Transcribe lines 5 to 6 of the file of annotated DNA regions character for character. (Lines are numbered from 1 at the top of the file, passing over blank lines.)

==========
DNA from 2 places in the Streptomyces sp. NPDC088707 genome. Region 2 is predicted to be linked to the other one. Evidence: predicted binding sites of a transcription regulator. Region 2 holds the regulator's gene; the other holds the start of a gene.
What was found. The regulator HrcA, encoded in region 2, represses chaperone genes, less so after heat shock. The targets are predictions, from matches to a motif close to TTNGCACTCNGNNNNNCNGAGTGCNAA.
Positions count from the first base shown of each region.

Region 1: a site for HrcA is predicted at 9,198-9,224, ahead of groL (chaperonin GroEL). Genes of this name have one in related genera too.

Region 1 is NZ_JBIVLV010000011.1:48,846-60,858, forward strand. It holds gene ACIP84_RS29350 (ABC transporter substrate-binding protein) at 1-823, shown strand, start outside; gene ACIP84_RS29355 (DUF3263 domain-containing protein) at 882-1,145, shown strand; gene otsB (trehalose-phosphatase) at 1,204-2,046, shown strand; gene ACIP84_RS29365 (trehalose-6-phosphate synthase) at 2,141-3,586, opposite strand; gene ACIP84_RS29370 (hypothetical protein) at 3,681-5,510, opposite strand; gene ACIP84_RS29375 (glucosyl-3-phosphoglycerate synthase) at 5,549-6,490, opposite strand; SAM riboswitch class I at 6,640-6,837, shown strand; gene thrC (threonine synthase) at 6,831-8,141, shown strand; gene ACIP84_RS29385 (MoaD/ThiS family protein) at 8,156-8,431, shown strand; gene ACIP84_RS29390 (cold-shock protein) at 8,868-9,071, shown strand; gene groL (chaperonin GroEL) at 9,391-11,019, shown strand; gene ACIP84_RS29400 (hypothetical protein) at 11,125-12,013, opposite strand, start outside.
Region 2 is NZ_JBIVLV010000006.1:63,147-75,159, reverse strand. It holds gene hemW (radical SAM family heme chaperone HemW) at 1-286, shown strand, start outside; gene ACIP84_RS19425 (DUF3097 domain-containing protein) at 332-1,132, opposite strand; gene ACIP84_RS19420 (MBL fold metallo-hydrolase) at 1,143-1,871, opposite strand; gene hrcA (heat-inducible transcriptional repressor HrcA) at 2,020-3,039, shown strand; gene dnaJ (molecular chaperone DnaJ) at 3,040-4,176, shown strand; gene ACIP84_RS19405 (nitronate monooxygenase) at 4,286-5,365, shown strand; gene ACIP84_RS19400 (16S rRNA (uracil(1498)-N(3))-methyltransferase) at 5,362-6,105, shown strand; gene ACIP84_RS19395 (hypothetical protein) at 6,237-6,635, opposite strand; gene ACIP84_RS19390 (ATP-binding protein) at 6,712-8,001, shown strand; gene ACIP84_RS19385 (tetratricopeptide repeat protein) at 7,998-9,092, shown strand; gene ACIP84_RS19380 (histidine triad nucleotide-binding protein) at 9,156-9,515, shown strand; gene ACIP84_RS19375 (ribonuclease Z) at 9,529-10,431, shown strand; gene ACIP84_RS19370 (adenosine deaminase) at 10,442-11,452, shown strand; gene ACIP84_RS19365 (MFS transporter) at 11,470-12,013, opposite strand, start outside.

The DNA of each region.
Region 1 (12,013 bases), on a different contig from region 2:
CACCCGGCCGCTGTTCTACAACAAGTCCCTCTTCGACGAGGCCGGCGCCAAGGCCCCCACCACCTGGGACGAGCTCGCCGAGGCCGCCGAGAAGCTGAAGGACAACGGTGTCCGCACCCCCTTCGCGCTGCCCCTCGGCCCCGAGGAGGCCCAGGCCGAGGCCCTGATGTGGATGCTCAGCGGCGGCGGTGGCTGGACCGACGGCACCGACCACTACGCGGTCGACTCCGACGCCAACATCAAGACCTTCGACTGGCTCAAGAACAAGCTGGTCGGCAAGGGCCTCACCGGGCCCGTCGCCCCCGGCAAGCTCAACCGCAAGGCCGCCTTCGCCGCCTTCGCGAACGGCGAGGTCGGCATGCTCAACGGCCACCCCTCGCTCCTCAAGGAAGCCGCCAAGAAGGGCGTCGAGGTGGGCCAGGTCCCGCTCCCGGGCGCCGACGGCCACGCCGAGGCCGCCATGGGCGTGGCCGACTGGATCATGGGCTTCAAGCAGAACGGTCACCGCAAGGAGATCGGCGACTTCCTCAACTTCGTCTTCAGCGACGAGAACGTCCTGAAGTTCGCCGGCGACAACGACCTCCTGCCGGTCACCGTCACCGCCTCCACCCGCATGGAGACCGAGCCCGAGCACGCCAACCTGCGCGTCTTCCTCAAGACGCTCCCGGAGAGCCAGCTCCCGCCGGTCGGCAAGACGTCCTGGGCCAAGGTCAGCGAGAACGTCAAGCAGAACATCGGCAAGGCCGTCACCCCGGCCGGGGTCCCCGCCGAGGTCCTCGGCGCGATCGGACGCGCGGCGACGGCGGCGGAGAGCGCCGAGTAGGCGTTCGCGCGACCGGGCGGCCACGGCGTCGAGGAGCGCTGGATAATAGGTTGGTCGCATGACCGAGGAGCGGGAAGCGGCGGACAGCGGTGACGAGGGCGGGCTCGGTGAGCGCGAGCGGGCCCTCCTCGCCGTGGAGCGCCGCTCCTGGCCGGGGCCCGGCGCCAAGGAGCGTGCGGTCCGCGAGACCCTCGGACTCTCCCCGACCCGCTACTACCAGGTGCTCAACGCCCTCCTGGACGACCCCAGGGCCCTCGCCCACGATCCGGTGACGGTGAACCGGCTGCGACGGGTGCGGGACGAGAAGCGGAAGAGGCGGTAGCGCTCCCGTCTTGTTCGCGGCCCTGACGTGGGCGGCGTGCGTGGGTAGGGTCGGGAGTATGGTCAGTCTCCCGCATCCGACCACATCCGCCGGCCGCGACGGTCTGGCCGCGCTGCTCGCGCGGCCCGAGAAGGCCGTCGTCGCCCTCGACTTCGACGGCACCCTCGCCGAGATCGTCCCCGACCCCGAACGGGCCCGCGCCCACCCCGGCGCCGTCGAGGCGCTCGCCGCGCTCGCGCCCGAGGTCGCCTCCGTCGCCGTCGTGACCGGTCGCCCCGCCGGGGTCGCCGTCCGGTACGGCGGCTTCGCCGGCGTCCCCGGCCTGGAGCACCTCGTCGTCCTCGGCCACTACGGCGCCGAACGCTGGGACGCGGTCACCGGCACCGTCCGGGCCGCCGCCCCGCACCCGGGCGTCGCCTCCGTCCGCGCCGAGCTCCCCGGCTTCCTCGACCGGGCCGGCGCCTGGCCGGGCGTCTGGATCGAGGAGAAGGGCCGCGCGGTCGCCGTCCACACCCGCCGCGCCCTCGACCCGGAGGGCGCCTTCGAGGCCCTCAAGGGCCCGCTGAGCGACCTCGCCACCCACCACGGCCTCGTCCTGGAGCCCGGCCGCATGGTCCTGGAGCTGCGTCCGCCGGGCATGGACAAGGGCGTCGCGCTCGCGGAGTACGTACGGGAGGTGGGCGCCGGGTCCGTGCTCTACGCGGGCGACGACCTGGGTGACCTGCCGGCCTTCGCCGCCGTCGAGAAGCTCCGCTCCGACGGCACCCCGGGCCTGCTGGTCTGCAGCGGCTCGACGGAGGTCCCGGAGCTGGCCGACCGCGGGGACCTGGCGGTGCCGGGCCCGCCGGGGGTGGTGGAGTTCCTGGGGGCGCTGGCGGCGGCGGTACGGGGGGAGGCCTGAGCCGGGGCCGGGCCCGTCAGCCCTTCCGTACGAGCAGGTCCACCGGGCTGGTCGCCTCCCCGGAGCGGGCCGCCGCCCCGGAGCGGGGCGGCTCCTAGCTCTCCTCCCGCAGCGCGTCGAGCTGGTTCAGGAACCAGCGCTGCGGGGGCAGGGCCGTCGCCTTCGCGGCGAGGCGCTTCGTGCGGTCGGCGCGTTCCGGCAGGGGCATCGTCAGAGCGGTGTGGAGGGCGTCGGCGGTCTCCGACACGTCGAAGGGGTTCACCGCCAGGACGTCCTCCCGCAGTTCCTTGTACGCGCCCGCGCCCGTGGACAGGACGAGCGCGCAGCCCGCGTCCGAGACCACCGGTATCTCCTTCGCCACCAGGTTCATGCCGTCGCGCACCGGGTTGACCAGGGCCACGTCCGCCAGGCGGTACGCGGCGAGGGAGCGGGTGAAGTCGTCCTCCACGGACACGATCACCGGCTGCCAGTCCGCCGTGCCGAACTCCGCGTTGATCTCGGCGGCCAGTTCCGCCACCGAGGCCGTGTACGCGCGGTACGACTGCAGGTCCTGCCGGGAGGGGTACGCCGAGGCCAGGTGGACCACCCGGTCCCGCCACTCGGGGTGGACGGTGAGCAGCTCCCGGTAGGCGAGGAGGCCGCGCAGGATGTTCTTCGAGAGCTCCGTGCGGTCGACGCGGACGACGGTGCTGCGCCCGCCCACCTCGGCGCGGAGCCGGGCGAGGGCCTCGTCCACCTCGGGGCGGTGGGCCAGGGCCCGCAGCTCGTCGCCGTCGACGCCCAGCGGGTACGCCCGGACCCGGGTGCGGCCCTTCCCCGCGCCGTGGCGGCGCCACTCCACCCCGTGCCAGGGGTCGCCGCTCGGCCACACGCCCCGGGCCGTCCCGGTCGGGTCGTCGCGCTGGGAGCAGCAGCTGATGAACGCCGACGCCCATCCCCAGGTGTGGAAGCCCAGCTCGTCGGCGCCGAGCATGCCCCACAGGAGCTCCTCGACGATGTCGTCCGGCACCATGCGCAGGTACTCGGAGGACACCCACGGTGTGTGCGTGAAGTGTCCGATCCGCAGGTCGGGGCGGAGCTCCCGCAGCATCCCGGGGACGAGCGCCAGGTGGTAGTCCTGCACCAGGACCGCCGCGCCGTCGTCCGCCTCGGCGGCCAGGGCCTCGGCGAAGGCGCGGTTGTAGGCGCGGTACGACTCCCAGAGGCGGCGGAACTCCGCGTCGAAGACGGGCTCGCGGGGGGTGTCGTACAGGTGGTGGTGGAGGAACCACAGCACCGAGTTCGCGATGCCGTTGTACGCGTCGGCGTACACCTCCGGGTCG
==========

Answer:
Region 1 is NZ_JBIVLV010000011.1:48,846-60,858, forward strand. It holds gene ACIP84_RS29350 (ABC transporter substrate-binding protein) at 1-823, shown strand, start outside; gene ACIP84_RS29355 (DUF3263 domain-containing protein) at 882-1,145, shown strand; gene otsB (trehalose-phosphatase) at 1,204-2,046, shown strand; gene ACIP84_RS29365 (trehalose-6-phosphate synthase) at 2,141-3,586, opposite strand; gene ACIP84_RS29370 (hypothetical protein) at 3,681-5,510, opposite strand; gene ACIP84_RS29375 (glucosyl-3-phosphoglycerate synthase) at 5,549-6,490, opposite strand; SAM riboswitch class I at 6,640-6,837, shown strand; gene thrC (threonine synthase) at 6,831-8,141, shown strand; gene ACIP84_RS29385 (MoaD/ThiS family protein) at 8,156-8,431, shown strand; gene ACIP84_RS29390 (cold-shock protein) at 8,868-9,071, shown strand; gene groL (chaperonin GroEL) at 9,391-11,019, shown strand; gene ACIP84_RS29400 (hypothetical protein) at 11,125-12,013, opposite strand, start outside.
Region 2 is NZ_JBIVLV010000006.1:63,147-75,159, reverse strand. It holds gene hemW (radical SAM family heme chaperone HemW) at 1-286, shown strand, start outside; gene ACIP84_RS19425 (DUF3097 domain-containing protein) at 332-1,132, opposite strand; gene ACIP84_RS19420 (MBL fold metallo-hydrolase) at 1,143-1,871, opposite strand; gene hrcA (heat-inducible transcriptional repressor HrcA) at 2,020-3,039, shown strand; gene dnaJ (molecular chaperone DnaJ) at 3,040-4,176, shown strand; gene ACIP84_RS19405 (nitronate monooxygenase) at 4,286-5,365, shown strand; gene ACIP84_RS19400 (16S rRNA (uracil(1498)-N(3))-methyltransferase) at 5,362-6,105, shown strand; gene ACIP84_RS19395 (hypothetical protein) at 6,237-6,635, opposite strand; gene ACIP84_RS19390 (ATP-binding protein) at 6,712-8,001, shown strand; gene ACIP84_RS19385 (tetratricopeptide repeat protein) at 7,998-9,092, shown strand; gene ACIP84_RS19380 (histidine triad nucleotide-binding protein) at 9,156-9,515, shown strand; gene ACIP84_RS19375 (ribonuclease Z) at 9,529-10,431, shown strand; gene ACIP84_RS19370 (adenosine deaminase) at 10,442-11,452, shown strand; gene ACIP84_RS19365 (MFS transporter) at 11,470-12,013, opposite strand, start outside.